April 18, 2024 12:32 pm

The premier news source for Snohomish County

Blizzard Warning for Cascades, rain/snow mix in Snohomish County cities

SNOHOMISH COUNTY—The National Weather Service has issued a Blizzard Warning for the Cascades and areas above 2,000 feet starting 4 a.m., Tuesday, to Wednesday, January 10. Expect lots of rain in lowland areas from 4 a.m., January 8, to Tuesday, January 9.

Projected snow for Western Washington. SOURCE: https://x.com/NWSSeattle/status/1744145985050390833?s=20

“It’s very rare for an actual blizzard warning to be issued,” WA Emergency Management posted on X. “This is not a good time to be traveling the passes. If you can avoid travel, please do so.”

The heaviest snow is expected for Tuesday. Travelers are asked to routinely check WSDOT’s real-time travel data for the latest pass conditions and alerts.

NWS Seattle warns of a strong chance of power outages and downed trees as “peak wind gusts will range from 35 to 45 m.p.h. around much of the region”—a week tropical storm strength. A round of southerly winds will develop across the area late Monday night, then a strong push of west/southwest winds will follow on Tuesday.

Projected winds for Western Washington. SOURCE: https://x.com/NWSSeattle/status/1744157459210784778?s=20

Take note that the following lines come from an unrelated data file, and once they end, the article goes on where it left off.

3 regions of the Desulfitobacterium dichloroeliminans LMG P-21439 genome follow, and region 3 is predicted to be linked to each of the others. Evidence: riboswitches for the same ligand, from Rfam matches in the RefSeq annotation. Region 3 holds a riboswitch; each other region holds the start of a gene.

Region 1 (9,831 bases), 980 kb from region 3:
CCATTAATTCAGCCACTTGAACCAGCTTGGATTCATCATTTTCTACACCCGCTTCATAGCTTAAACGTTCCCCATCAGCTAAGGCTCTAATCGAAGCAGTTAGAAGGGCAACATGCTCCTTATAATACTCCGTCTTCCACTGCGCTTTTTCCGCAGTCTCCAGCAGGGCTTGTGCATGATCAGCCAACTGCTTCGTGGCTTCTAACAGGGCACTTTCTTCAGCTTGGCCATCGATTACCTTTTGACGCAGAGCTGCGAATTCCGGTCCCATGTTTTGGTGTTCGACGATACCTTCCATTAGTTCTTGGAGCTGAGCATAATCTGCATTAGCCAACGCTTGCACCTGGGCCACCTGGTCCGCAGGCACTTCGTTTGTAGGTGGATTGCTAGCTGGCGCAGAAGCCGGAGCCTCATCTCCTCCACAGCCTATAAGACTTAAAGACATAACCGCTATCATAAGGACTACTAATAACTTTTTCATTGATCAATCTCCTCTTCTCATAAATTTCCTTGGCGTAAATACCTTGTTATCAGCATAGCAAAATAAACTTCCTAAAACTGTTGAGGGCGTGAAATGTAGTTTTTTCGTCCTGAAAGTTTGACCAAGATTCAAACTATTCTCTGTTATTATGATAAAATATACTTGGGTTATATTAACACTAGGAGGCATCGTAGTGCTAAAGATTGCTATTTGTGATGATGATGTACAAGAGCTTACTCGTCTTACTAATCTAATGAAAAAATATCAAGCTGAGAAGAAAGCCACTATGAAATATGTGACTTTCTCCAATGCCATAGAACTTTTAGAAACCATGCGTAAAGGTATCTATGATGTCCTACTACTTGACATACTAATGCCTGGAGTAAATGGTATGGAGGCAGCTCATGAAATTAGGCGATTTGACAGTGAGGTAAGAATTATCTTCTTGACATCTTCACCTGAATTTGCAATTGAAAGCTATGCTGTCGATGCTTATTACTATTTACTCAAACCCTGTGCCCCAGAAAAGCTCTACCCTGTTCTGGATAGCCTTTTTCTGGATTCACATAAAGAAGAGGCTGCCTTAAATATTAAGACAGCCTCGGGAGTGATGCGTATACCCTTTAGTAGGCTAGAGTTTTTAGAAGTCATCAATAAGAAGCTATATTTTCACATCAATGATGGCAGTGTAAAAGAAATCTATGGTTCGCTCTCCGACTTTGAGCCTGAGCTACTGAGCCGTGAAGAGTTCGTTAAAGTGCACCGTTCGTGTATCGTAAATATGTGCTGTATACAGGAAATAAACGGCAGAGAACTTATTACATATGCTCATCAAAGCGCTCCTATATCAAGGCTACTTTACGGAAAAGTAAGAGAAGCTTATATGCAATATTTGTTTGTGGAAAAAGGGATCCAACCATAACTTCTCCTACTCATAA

NWS Seattle reports for evening Sunday, expect widespread rain. Lowland rain and mountain snow on Monday with a possibility of a brief rain/snow mix north of Everett in the morning.

For Tuesday, expect the continuation of rain in lowland areas with snow in the mountains through Thursday morning. Heavy snow is expected in the Cascade Passes with windy conditions across Western Washington.

Temperatures are expected to cool Thursday and into next weekend. Better predictions for the possibility of snow after Thursday is expected within the coming days.

Snohomish County Weather Outlook for the Week of January 8, 2024

Sunday Evening, Jan 7: Rain and snow likely, mainly after 5am. Mostly cloudy, with a low around 34. Southeast wind 3 to 6 mph. Chance of precipitation is 60%. Little or no snow accumulation expected.

Monday, January 8: Rain and snow likely before 7am, then rain. High near 47. Southeast wind around 9 mph. Chance of precipitation is 100%. Little or no snow accumulation expected.

Monday Night

Rain. Low around 39. Breezy, with a south wind 11 to 16 mph increasing to 20 to 25 mph after midnight. Winds could gust as high as 39 mph. Chance of precipitation is 100%. New precipitation amounts between a quarter and half of an inch possible.

Tuesday, January 9: Rain. High near 46. South southwest wind around 16 mph, with gusts as high as 24 mph. Chance of precipitation is 100%. New precipitation amounts between a tenth and quarter of an inch possible.

Tuesday Night

Rain. Low around 37. South southwest wind 11 to 14 mph, with gusts as high as 20 mph. Chance of precipitation is 90%. New precipitation amounts between a tenth and quarter of an inch possible.

Wednesday, January 10: Rain. High near 43. Chance of precipitation is 80%. New precipitation amounts between a tenth and quarter of an inch possible.

Wednesday Night

Rain likely before 1am, then rain and snow likely. Mostly cloudy, with a low around 33. Chance of precipitation is 60%. Little or no snow accumulation expected.